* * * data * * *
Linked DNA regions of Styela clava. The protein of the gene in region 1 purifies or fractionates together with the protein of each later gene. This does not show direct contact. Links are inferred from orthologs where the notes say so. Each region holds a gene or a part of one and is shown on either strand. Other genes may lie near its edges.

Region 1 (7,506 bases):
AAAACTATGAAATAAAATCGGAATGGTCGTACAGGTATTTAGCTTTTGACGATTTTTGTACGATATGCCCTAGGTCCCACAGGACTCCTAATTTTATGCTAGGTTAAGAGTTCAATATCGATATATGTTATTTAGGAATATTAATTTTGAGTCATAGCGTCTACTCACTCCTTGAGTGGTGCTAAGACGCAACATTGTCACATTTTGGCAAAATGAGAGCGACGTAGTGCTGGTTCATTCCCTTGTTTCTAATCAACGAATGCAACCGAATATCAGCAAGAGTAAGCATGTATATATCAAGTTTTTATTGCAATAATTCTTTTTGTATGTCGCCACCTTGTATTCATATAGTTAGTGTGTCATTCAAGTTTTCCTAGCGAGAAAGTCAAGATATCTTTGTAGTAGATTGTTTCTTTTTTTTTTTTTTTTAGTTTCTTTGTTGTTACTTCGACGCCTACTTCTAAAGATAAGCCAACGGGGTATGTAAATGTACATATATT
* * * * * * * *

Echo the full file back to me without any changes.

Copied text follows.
Linked DNA regions of Styela clava. The protein of the gene in region 1 purifies or fractionates together with the protein of each later gene. This does not show direct contact. Links are inferred from orthologs where the notes say so. Each region holds a gene or a part of one and is shown on either strand. Other genes may lie near its edges.

Region 1 (7,506 bases):
AAAACTATGAAATAAAATCGGAATGGTCGTACAGGTATTTAGCTTTTGACGATTTTTGTACGATATGCCCTAGGTCCCACAGGACTCCTAATTTTATGCTAGGTTAAGAGTTCAATATCGATATATGTTATTTAGGAATATTAATTTTGAGTCATAGCGTCTACTCACTCCTTGAGTGGTGCTAAGACGCAACATTGTCACATTTTGGCAAAATGAGAGCGACGTAGTGCTGGTTCATTCCCTTGTTTCTAATCAACGAATGCAACCGAATATCAGCAAGAGTAAGCATGTATATATCAAGTTTTTATTGCAATAATTCTTTTTGTATGTCGCCACCTTGTATTCATATAGTTAGTGTGTCATTCAAGTTTTCCTAGCGAGAAAGTCAAGATATCTTTGTAGTAGATTGTTTCTTTTTTTTTTTTTTTTAGTTTCTTTGTTGTTACTTCGACGCCTACTTCTAAAGATAAGCCAACGGGGTATGTAAATGTACATATATT